INTELLECTUAL PROPERTY RIGHTS, DEVELOPMENT, AND CATCH UP. An International Comparative Study.
For most countries, economic
development involves a process of 'catching up' with leading countries at the
time. This is never achieved solely by physical assets and labour alone: also
needed are the accumulation of technological capabilities, educational
attainment, entrepreneurship, and the development of the necessary institutional
infrastructure. One element of this infrastructure is the regime of intellectual
property rights (IPR), particularly patents. Patents may promote innovation and
catch up, and they may foster formal technology transfer. Yet they may also
prove to be barriers for developing countries that intend to acquire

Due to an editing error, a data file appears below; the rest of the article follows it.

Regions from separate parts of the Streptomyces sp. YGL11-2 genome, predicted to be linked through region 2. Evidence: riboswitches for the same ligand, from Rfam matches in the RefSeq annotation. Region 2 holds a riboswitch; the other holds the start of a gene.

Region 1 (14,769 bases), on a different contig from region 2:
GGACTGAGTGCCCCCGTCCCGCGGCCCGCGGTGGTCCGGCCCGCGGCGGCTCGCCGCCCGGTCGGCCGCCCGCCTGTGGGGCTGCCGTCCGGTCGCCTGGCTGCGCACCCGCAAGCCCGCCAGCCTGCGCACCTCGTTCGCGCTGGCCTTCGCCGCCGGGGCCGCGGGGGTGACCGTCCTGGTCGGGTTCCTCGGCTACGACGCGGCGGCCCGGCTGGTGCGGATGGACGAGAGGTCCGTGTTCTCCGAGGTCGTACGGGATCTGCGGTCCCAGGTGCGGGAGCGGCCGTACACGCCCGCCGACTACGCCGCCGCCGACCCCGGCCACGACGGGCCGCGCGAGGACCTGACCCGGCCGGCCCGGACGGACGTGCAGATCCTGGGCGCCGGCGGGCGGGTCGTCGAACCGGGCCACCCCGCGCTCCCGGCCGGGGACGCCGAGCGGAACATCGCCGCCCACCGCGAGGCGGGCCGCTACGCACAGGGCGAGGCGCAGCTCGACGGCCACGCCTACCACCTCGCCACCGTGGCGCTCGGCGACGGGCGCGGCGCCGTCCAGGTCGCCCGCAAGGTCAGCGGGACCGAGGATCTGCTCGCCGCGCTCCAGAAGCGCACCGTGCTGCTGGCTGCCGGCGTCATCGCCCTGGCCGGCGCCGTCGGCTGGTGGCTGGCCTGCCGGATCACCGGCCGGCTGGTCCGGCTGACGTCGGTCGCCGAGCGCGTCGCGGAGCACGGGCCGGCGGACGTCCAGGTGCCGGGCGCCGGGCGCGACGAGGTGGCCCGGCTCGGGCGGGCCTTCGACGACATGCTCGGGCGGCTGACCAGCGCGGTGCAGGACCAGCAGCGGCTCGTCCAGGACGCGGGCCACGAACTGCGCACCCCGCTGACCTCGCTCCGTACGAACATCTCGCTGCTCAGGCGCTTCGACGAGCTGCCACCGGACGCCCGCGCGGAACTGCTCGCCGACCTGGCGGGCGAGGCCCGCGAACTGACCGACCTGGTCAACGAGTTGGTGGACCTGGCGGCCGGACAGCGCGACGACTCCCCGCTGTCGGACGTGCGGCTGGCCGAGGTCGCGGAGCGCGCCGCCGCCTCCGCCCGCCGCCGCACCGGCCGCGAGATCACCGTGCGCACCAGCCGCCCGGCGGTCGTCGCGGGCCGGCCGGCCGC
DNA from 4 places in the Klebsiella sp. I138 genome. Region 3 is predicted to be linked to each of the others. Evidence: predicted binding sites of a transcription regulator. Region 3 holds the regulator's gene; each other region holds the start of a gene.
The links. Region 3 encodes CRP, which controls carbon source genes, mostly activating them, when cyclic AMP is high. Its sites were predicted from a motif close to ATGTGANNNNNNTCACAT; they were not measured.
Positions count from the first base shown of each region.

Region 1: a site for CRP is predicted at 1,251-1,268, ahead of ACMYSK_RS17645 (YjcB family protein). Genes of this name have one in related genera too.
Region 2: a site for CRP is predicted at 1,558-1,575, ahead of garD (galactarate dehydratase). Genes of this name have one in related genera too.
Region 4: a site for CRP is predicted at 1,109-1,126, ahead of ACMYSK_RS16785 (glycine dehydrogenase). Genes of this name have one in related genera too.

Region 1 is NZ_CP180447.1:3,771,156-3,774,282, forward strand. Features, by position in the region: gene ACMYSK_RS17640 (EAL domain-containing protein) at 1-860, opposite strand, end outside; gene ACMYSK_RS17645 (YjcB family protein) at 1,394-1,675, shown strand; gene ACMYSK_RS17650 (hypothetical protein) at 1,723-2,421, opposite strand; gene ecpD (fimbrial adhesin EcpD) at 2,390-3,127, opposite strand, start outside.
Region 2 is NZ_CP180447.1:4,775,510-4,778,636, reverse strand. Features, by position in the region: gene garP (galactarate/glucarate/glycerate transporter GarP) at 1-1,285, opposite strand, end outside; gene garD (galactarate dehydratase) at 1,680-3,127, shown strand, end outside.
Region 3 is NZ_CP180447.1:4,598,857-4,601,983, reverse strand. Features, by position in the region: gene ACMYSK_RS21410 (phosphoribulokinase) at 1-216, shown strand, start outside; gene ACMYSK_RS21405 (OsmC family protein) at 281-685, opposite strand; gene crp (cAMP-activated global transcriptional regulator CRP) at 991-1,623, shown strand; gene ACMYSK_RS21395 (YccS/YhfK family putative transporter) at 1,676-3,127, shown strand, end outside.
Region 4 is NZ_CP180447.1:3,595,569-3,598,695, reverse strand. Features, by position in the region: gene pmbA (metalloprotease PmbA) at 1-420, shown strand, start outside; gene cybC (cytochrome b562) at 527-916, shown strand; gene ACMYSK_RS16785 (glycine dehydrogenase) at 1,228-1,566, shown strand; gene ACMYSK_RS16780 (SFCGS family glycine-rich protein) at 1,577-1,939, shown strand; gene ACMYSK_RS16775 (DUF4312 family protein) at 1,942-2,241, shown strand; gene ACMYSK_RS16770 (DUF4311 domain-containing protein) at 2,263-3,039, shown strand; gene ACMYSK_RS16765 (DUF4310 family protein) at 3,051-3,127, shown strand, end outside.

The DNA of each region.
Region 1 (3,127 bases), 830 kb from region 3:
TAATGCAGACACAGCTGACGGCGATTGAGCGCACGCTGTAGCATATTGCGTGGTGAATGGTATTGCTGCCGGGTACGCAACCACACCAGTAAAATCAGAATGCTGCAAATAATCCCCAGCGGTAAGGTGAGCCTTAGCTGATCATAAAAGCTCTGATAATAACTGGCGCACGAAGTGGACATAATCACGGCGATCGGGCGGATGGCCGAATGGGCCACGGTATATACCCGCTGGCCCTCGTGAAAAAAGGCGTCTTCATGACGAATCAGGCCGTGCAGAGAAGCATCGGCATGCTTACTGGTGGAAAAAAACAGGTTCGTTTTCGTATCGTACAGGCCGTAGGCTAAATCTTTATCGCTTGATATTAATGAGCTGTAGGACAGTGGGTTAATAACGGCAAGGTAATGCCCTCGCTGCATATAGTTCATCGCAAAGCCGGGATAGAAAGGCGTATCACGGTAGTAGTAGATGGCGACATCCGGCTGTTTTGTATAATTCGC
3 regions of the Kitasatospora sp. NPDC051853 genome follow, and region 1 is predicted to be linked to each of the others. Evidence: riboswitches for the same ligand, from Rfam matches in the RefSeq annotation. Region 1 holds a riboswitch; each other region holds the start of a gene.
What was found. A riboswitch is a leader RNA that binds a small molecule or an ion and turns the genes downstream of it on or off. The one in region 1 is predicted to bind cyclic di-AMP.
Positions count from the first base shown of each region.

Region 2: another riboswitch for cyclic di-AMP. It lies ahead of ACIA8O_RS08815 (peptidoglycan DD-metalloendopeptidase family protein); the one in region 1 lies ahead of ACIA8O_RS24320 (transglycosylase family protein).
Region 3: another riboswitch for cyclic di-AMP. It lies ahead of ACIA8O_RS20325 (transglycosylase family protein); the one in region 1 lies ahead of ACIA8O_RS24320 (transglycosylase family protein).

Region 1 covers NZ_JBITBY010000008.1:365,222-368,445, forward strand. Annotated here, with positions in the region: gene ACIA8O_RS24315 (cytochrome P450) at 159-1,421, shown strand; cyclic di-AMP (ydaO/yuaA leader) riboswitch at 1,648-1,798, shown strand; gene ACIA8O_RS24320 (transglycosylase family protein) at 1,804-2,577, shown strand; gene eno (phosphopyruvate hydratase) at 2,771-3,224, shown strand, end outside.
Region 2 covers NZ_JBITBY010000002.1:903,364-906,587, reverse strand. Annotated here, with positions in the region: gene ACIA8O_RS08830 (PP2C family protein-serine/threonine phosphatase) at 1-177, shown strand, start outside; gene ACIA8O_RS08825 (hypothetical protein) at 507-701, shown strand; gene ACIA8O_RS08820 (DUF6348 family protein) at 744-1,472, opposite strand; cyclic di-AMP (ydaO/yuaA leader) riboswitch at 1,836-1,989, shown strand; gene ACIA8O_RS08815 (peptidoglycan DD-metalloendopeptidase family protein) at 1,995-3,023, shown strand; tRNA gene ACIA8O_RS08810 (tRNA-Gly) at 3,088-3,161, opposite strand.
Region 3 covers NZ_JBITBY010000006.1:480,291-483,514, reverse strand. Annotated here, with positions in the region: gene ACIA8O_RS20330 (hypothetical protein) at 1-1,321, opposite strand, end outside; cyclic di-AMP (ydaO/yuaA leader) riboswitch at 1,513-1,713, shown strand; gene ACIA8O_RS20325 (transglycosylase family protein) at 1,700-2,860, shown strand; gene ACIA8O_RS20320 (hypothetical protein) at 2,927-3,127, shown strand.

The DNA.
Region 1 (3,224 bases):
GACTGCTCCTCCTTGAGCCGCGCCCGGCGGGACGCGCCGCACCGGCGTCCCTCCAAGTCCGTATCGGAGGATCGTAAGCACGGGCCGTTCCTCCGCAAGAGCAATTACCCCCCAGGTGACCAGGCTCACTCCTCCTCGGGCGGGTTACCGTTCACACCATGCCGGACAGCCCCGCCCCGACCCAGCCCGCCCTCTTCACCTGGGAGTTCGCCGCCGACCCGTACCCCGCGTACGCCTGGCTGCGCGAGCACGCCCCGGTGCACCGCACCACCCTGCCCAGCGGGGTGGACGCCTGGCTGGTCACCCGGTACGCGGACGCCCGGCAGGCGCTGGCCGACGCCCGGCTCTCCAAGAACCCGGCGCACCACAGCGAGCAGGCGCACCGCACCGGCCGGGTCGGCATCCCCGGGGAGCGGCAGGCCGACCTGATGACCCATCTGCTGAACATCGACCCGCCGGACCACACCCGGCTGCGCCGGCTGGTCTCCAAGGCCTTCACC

technologies through imitation and reverse engineering. The current move to
harmonize the IPR system internationally, such as the TRIPS agreement, may thus
have unexpected consequences for developing countries.
This book explores these issues through an in depth study of eleven countries ranging from early developers (the USA, Nordic Countries and Japan), and Post World War 2 countries (Korea, Taiwan, Israel) to more recent emerging economies (Argentina, Brazil, China, India and Thailand).